Originally published in the October 2015 issue of Veterinary Practice News. Enjoyed this article? Then subscribe today!
I recently had the opportunity to teach at the AOVET craniomaxillofacial trauma and reconstruction course in Las Vegas. This is one of my favorite CE courses because it brings together veterinary dentists, veterinary surgeons, seasoned general practitioners and a human oral and maxillofacial surgeon to discuss approaches to various maxillofacial trauma cases.
We all come away from the weekend realizing there is more than one way to repair a jaw fracture. The key is having multiple tools in your armamentarium. In this article, we’ll discuss one of various methods.
Mandibular fractures in dogs and cats are most commonly due to fights with other dogs and cats, motor vehicle trauma and falls from a height. However, periodontal or endodontic disease can result in a pathologic mandibular fracture. Aggressive cancers also can cause pathologic mandibular fractures, but these are much less common than pathologic fractures due to perio/endo bone loss.
Dogs usually fracture their mandibles through the mandibular body, with common sites being mesial or distal to the mandibular first molar, or just behind the mandibular canine tooth.
When traumatized, cat mandibles usually incur a symphyseal separation or parasymphyseal fracture, which may be coupled to a caudal mandibular fracture in the area of the ramus or mandibular condyle.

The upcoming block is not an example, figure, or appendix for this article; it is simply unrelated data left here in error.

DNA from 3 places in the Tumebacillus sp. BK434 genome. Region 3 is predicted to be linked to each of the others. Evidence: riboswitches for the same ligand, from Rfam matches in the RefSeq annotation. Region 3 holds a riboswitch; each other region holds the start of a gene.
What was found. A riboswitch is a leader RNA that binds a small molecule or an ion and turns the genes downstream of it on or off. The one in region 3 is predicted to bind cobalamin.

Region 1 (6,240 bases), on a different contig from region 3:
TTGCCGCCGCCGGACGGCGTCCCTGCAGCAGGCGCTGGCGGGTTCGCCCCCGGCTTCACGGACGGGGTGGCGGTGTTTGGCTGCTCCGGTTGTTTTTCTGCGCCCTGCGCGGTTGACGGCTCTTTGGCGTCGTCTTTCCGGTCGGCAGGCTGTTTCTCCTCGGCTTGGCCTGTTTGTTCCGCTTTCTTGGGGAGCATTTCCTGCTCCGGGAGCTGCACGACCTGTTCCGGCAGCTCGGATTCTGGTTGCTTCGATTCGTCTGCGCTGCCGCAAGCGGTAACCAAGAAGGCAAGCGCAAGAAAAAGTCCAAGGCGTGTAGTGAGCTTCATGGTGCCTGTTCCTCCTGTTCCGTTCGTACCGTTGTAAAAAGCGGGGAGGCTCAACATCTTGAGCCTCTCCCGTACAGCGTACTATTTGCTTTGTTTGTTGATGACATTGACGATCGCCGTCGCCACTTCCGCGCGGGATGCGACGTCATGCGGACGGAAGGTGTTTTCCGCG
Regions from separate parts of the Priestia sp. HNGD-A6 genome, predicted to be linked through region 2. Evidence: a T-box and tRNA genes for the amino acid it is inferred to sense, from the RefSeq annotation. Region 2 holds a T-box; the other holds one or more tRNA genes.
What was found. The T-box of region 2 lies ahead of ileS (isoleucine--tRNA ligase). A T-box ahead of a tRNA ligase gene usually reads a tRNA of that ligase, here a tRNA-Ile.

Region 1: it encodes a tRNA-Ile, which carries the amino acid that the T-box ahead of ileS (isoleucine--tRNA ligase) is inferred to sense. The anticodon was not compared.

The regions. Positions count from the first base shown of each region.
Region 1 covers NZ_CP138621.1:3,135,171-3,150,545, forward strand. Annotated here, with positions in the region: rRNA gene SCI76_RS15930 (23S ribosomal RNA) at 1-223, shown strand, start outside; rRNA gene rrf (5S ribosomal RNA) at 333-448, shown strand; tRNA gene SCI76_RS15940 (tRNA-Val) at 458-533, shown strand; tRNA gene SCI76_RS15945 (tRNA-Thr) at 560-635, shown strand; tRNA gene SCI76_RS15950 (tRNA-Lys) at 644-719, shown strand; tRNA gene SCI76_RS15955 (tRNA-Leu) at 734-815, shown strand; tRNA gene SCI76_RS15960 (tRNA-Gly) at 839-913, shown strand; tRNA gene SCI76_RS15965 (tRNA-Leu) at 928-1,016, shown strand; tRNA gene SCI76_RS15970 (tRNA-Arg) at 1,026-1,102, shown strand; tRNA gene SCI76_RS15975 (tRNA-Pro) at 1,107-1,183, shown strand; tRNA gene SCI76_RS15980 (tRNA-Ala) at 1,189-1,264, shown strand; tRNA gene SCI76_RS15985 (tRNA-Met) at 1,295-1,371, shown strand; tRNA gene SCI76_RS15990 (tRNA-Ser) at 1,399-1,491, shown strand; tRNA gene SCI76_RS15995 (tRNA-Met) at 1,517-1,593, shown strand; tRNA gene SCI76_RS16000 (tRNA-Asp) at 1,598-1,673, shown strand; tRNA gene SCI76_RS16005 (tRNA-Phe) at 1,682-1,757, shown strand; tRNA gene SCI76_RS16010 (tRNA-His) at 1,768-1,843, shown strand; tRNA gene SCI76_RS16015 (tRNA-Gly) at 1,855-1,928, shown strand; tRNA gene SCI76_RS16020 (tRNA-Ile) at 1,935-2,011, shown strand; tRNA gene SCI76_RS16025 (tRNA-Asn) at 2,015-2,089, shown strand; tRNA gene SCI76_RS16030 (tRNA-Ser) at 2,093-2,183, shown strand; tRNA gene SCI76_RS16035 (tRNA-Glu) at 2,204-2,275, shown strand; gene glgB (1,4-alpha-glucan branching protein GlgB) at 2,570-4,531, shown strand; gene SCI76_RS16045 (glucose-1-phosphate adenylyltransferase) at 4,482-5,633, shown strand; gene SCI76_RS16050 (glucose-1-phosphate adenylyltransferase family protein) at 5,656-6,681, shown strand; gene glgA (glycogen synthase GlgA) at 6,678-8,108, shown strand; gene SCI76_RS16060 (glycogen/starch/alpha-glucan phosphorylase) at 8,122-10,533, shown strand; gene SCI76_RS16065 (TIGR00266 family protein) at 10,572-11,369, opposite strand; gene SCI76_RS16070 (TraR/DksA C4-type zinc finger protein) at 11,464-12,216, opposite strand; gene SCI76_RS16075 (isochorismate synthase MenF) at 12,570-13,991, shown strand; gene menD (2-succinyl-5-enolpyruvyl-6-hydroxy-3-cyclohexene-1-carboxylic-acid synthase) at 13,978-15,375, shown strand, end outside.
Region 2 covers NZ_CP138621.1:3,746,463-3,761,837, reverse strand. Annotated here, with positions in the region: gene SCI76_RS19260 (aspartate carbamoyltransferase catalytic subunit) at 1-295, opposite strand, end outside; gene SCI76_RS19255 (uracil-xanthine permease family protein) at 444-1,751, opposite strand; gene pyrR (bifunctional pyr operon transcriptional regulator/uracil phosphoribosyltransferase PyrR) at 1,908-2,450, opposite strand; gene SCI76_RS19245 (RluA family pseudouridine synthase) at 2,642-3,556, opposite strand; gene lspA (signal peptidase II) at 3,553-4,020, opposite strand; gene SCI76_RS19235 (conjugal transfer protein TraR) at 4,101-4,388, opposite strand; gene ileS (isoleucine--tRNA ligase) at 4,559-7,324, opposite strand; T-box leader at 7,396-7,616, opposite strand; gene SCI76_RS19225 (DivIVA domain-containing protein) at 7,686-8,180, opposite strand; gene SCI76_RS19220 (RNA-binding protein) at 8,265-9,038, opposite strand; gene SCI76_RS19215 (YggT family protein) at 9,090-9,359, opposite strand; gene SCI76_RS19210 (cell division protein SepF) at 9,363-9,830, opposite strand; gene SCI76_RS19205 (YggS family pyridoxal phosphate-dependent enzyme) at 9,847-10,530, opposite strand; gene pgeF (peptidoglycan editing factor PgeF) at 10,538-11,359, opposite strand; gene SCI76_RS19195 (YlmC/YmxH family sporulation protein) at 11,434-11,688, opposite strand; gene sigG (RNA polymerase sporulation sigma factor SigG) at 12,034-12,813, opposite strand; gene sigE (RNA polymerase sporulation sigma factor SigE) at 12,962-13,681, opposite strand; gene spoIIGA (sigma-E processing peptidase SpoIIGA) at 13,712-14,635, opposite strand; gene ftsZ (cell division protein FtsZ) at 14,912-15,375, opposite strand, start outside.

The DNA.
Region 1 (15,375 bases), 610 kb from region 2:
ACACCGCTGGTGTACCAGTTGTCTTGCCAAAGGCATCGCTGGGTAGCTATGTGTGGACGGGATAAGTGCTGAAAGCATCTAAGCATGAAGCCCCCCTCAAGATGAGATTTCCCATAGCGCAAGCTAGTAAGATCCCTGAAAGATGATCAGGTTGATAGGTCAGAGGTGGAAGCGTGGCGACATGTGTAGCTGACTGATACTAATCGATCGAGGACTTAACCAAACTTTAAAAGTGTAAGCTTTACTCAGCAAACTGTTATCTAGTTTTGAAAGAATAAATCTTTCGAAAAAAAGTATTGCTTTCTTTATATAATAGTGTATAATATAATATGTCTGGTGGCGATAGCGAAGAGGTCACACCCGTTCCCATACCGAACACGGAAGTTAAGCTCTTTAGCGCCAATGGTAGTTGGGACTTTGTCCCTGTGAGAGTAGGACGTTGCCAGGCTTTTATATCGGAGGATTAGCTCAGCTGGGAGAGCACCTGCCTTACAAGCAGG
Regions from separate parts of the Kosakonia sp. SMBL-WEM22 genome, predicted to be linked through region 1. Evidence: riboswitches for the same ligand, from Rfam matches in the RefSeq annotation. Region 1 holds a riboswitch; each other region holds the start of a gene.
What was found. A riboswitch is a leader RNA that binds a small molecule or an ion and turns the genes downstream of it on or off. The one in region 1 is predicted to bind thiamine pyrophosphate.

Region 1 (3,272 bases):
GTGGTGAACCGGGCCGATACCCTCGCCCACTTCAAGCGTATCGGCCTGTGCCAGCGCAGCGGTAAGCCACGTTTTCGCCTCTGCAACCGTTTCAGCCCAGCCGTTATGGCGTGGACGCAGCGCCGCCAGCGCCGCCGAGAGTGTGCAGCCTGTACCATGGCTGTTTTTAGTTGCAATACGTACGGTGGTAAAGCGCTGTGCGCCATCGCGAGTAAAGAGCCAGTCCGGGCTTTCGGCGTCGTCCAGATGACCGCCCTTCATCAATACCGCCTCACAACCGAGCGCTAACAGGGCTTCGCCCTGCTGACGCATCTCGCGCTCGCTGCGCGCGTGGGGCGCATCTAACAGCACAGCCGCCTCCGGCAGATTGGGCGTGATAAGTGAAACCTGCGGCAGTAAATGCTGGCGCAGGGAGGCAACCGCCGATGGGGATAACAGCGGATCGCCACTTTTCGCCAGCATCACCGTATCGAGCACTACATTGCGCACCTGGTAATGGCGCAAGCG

What to do with teeth in the fracture line? Each case is different, and a decision needs to be made about whether the jaw fracture repair will be more successful if teeth are maintained or extracted.
If the fracture is pathologic due to periodontal/endodontic disease, the infected tooth needs to be extracted or hemisected to allow for healing. If the teeth appear to be relatively healthy on dental radiographs, they can increase stability of the fracture repair by using them as anchors in the fixation, so I tend to avoid extractions at the time of jaw fracture repair when possible.
Dr. John Lewis
Composite splint placed over the wire provides a synergy similar to reinforcement bars within concrete.
The three main goals of jaw fracture repair include obtaining a bony union, restoring normal occlusion—or restoring whatever occlusion was “normal” for the patient prior to trauma—and avoiding iatrogenic trauma to teeth during the repair process whenever possible.
One principle of fracture repair is, whenever possible, the fracture repair device should be placed on the tension surface of the bone. The tension surface of the mandible is the dorsal surface. Since the crowns of the teeth are located at the dorsal mandible, the only fracture repair technique that utilizes the tension surface is one that incorporates the teeth into the repair device.
Interdental wiring and composite splinting take advantage of the tension surface without irreversibly damaging the teeth.
Prior to placement of wire or composite, the teeth are scaled but not polished. Wire is placed in a way to incorporate at least two teeth in front of and two teeth behind the fracture site to allow the teeth to serve as anchors of stability.
The most common form of interdental wiring is called the Stout multiple loop. It is created by weaving 24-gauge wire (28-gauge in cats) between the teeth, which when tightened, pulls the dorsal surface of the mandibular fracture together.